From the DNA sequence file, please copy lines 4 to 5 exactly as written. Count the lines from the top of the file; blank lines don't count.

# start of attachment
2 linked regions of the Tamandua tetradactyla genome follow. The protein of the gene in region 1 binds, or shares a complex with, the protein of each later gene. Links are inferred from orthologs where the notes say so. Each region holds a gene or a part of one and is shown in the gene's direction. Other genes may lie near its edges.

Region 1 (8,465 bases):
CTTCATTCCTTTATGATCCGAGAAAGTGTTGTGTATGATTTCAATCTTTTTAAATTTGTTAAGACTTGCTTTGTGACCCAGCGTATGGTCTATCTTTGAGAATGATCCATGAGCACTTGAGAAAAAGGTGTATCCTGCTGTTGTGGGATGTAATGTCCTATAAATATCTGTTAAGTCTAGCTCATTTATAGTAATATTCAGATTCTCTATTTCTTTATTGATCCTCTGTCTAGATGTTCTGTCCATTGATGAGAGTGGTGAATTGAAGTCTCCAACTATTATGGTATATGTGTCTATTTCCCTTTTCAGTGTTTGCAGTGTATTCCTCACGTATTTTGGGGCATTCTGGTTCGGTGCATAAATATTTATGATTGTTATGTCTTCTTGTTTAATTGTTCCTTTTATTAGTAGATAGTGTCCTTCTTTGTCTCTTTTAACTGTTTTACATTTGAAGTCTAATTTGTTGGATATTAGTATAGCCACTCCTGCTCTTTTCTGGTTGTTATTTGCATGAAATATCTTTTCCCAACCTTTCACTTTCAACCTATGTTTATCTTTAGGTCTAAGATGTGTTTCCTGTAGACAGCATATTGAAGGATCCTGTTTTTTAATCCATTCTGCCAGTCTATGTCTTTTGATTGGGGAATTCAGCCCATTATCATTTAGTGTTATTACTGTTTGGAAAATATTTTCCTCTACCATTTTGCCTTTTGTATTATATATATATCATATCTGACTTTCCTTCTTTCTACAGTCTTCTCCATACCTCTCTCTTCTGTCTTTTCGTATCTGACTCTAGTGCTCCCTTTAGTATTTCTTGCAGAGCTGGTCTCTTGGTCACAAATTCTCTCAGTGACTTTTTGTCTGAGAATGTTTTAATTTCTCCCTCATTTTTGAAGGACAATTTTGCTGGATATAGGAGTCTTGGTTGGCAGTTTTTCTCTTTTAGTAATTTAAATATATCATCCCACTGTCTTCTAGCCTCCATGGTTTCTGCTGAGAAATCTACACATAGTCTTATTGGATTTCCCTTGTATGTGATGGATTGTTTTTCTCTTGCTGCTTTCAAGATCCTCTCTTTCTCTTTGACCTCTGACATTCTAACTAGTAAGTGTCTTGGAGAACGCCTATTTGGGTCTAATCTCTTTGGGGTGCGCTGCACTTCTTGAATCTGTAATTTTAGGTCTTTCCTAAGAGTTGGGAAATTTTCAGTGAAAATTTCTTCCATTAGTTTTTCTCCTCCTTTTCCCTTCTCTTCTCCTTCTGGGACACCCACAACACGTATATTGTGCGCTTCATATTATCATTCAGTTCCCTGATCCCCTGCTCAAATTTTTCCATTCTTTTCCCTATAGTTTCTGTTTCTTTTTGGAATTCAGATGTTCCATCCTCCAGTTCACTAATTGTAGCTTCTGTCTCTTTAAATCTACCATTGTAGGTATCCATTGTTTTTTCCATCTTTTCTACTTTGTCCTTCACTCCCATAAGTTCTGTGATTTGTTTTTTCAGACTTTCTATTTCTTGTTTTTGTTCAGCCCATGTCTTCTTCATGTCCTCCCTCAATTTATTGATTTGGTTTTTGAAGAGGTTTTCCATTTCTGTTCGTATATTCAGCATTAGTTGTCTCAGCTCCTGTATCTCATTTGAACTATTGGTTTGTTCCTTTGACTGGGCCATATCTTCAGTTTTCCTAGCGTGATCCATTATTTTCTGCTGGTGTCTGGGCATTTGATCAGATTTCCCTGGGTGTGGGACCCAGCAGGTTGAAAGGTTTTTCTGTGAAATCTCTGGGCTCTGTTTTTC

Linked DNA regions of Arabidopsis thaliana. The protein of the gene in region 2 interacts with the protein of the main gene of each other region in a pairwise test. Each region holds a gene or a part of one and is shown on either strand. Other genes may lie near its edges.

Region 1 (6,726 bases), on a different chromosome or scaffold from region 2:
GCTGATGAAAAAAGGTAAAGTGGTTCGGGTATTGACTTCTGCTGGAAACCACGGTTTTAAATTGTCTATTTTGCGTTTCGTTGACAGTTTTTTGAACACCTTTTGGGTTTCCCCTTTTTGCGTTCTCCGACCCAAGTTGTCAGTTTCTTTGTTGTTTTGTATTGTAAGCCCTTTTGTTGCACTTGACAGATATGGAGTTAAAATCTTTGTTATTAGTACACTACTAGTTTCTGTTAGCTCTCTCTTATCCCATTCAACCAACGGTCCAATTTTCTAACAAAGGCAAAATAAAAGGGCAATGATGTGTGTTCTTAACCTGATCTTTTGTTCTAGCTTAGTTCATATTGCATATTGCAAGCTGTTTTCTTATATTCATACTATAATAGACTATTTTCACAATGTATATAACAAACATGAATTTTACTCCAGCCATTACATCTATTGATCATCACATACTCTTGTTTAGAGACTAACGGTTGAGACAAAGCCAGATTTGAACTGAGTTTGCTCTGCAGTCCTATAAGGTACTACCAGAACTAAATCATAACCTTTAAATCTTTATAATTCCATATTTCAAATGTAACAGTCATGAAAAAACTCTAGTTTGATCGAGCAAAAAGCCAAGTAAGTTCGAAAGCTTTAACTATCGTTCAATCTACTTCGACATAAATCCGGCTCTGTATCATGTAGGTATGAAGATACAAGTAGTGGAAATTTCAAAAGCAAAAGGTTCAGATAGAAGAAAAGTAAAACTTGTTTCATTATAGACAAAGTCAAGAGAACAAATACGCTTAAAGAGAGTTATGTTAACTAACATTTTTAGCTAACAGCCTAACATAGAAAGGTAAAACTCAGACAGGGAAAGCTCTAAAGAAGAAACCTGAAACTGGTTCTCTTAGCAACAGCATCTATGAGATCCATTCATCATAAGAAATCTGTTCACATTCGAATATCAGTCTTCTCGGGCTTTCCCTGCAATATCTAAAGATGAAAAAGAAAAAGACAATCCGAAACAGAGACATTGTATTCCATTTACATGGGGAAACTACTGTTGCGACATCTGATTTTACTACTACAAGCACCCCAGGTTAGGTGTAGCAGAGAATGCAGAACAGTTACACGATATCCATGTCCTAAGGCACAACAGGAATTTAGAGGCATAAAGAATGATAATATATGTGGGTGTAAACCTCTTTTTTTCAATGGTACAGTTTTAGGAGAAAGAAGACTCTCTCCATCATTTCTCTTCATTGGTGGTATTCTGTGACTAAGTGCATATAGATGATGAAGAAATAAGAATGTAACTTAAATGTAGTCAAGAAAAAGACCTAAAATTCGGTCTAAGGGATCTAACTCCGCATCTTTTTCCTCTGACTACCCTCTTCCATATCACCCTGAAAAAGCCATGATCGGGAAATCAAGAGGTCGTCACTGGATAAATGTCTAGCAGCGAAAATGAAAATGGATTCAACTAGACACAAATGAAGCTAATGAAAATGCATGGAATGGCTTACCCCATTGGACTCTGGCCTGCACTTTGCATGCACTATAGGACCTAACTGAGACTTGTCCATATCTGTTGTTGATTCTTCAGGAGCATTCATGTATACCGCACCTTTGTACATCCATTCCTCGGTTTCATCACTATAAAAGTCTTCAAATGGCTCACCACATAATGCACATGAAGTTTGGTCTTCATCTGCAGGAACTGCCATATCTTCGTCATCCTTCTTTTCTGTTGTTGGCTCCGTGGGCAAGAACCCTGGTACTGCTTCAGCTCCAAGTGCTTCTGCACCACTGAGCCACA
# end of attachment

Linked DNA regions of Arabidopsis thaliana. The protein of the gene in region 2 interacts with the protein of the main gene of each other region in a pairwise test. Each region holds a gene or a part of one and is shown on either strand. Other genes may lie near its edges.

Region 1 (6,726 bases), on a different chromosome or scaffold from region 2: